Children of Kongwa

Professor Peter Larlham 

San  Diego State University

(ex-pupil Kongwa School, Tanzania)

In October 2008 a band of six aging ex-Kongwa School pupils set off to Kongwa from far flung destinations around the globe for the 60th anniversary of the founding of our school – now Mnyakongo School.  Few of us had been back since we all left in 1958 … 50 years ago!  We happy few could not anticipate the impact the journey back would make upon us all.

Kongwa School opened in 1948 for the children of the failed British government Overseas Food Corporation Groundnut Scheme and was expanded in 1952 to utilize the abandoned buildings of the scheme.  The expansion drew colonial children from all over Tanzania – or “Tanganyika Territory,” as it was called under colonial rule.  At its height, before it closed as a boarding school for colonial children in 1958, it numbered 400 European children ages 7 to 19 years.

So here was this group of grey-haired wazungu returning after 50 years – for after Tanzanian independence most of us were spirited away to other parts of the world by our parents, to England, to Australia, to America.  50 years!  How would we be received?  Would we recognize anything?

And then the miracle happened.  As the vehicles in which we were travelling pulled up at the main school building I heard someone say, “That was my classroom;” another,  “There’s the playground.”  We were escorted to a seating area in front of our old school building.  The teachers (all 35) and the children (all 800) had gathered to greet us.  As the children danced and sang for us we were overcome with the most extraordinary and unexpected emotion.  We each sat with tears running down our faces having been instantaneously transported back to our own childhoods when we, the same age as the children before us, had gathered and played on that same piece of bare red earth.  We had not anticipated such a reception, such welcoming openness and genuine interest in us and our connection to this place.  Even when we each, in halting Swahili, thanked the children for their welcome, I do not think the children could conceive that these ancient wazungu could once have been in their place.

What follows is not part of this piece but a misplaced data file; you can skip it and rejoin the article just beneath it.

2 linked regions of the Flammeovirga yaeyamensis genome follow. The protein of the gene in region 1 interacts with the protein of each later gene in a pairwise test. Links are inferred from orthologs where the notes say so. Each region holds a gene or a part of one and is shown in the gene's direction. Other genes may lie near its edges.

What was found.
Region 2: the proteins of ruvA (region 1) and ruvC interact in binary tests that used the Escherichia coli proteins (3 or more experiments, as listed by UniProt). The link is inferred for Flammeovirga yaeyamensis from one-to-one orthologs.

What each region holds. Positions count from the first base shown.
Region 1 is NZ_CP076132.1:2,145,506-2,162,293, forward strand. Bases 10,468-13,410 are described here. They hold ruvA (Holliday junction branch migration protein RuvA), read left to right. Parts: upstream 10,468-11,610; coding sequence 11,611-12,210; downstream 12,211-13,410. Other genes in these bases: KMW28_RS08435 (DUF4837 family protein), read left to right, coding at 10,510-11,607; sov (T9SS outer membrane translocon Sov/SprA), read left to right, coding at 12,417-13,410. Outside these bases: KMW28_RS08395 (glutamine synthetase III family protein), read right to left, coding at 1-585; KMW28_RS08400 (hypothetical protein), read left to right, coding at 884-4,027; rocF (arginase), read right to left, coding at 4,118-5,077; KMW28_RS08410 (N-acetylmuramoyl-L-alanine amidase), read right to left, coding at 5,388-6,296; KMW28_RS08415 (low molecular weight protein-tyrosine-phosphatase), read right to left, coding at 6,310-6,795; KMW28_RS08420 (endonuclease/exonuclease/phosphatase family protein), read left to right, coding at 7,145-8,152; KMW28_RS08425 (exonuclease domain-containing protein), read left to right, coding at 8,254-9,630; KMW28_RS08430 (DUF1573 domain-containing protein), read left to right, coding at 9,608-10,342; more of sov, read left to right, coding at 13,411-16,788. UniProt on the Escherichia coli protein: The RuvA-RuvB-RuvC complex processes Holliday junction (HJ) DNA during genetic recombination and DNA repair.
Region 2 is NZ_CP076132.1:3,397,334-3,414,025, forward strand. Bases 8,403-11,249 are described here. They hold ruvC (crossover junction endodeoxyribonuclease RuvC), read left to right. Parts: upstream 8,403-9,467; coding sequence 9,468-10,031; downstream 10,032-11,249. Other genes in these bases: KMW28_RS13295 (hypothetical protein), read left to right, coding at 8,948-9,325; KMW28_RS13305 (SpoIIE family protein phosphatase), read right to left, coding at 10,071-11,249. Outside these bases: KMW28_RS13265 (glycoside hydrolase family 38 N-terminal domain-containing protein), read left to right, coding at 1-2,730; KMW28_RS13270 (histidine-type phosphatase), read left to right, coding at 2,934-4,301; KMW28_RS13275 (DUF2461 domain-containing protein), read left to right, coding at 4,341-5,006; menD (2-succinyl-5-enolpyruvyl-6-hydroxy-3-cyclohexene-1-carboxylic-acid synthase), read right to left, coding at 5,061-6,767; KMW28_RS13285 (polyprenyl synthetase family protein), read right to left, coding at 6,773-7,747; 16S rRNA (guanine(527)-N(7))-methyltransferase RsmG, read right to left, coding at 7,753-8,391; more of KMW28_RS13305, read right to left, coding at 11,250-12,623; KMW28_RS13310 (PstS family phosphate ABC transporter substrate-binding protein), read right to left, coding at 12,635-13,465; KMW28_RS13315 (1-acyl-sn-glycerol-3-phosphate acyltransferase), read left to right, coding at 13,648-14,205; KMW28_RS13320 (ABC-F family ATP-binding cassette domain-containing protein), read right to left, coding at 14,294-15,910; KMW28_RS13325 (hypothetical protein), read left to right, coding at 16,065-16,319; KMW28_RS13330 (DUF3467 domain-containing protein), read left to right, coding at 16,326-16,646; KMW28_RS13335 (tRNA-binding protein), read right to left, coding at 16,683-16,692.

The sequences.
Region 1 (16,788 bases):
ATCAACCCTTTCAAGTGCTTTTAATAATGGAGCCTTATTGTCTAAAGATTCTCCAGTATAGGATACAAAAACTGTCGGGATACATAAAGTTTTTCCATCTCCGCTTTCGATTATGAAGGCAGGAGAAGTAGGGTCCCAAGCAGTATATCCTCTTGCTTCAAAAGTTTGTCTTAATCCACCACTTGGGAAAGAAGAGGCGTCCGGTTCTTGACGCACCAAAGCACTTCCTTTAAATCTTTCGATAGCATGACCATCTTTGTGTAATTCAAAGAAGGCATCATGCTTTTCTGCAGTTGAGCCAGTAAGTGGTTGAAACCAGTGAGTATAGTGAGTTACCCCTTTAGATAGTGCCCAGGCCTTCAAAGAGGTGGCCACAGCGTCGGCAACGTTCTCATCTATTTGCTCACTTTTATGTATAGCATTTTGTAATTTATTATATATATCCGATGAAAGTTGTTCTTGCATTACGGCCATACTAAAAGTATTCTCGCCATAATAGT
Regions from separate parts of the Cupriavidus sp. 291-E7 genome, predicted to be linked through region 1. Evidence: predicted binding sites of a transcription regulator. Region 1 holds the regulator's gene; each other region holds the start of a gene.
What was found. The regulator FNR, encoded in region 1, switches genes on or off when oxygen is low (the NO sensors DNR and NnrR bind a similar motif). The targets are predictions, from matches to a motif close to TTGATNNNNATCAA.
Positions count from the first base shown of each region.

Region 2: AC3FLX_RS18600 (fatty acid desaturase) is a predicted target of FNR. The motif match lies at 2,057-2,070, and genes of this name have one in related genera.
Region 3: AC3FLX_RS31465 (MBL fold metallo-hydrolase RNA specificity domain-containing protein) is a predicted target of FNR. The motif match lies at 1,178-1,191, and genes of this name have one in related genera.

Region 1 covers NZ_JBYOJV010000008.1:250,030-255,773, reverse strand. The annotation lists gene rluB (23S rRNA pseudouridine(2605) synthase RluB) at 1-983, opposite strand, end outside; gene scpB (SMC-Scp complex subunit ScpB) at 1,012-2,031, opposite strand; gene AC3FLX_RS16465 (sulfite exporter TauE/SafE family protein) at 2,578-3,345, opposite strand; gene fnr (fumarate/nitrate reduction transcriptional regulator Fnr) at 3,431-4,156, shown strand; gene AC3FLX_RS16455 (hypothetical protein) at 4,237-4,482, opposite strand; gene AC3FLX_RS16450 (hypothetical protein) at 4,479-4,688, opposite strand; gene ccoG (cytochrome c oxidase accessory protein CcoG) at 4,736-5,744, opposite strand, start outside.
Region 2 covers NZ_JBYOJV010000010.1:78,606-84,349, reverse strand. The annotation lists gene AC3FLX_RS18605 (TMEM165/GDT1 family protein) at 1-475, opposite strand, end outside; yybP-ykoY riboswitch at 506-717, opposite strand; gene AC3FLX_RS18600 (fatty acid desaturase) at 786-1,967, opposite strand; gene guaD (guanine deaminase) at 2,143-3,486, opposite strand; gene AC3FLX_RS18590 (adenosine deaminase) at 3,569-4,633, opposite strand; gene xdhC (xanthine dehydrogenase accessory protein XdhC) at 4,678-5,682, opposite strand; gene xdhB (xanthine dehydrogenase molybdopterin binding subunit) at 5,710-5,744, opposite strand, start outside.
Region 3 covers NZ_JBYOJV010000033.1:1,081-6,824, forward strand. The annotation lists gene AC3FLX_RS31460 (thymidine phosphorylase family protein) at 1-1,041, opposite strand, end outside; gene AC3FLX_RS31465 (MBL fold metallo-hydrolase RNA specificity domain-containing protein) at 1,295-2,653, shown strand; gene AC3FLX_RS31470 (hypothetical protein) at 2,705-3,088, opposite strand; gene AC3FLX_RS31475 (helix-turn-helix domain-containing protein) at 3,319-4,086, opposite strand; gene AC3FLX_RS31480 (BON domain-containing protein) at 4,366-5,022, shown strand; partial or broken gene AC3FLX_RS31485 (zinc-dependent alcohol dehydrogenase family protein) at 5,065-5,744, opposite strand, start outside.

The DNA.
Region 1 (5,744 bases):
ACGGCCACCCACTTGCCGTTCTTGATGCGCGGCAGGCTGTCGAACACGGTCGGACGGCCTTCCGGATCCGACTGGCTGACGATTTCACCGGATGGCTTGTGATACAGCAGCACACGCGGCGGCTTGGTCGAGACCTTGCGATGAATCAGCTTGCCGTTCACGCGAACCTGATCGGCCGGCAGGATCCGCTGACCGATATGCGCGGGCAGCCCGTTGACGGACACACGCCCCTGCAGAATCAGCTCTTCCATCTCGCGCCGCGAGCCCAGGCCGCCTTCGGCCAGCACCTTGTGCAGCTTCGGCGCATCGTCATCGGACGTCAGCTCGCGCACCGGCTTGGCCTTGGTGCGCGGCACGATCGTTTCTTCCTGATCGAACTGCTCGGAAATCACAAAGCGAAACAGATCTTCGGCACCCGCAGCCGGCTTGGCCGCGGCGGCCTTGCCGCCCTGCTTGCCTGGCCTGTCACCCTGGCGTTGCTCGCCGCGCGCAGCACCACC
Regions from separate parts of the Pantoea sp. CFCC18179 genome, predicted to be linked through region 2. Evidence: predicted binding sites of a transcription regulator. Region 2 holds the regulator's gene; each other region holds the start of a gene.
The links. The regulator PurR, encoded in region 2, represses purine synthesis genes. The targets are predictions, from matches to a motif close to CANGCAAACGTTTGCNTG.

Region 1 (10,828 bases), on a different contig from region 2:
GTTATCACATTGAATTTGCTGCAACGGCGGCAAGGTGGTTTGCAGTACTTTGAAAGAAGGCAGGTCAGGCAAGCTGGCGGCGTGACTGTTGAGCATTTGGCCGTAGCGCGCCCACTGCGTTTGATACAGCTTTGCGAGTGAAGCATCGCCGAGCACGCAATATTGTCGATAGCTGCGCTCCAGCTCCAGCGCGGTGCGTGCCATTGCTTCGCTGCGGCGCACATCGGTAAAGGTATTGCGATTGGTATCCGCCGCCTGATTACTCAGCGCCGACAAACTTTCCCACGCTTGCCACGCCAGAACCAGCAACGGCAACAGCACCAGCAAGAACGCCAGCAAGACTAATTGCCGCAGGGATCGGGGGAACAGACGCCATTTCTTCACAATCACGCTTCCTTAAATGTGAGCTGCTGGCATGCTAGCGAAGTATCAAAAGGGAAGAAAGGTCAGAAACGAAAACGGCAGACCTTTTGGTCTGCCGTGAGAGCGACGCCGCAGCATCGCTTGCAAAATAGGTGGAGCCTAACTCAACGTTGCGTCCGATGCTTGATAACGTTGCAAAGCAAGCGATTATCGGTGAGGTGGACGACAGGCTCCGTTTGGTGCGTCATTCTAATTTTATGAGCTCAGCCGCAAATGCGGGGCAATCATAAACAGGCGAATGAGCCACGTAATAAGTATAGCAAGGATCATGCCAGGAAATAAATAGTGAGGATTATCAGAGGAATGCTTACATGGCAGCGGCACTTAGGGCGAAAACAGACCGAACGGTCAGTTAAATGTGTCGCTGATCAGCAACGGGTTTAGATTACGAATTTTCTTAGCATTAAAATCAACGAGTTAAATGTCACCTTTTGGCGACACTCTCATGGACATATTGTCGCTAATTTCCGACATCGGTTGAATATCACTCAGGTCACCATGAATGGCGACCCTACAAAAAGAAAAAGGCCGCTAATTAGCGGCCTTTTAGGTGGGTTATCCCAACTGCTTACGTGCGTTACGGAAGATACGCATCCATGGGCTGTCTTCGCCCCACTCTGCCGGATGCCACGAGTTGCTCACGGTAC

The feelings we experienced at the welcoming celebration spilled over to our exploration of the school grounds and beyond.  We recognized the hills, the rocky outcrop we called “Snake Rock,” the church on the hill, the baobab trees still standing where they had been 50 years ago.  One baobab stood out in particular: a large hollow tree which boys would climb up inside by means of pegs inserted into the interior of the trunk to sit in the branches and watch cricket matches.  As we wandered about, the memories came flooding back, responses to the world around us long put aside.  I searched out the fruit of a baobab tree, broke open the pod, and we all sucked the acidic pulp from the seeds, remembering the taste.  Then breaking open the brown pip and eating the nut inside – again the taste remembered … rather like that of a bitter almond.  Those early years of our lives – for most of us were at boarding school there from ages 7 to 12 – were powerfully shaped by the African environment.

The day ended with all of us sitting on top of Snake Rock looking out over the town of Kongwa.  Our world was still there, hidden just beneath the surface.  We were all breathless and uplifted by the events of the day.  We did not want the feeling to end.  It was at this point that we all made a pact to assist the education of the children in whatever way we could.  All contributed some money and a local carpentry shop was commissioned to build 50 new desks for the children.  They are already in use.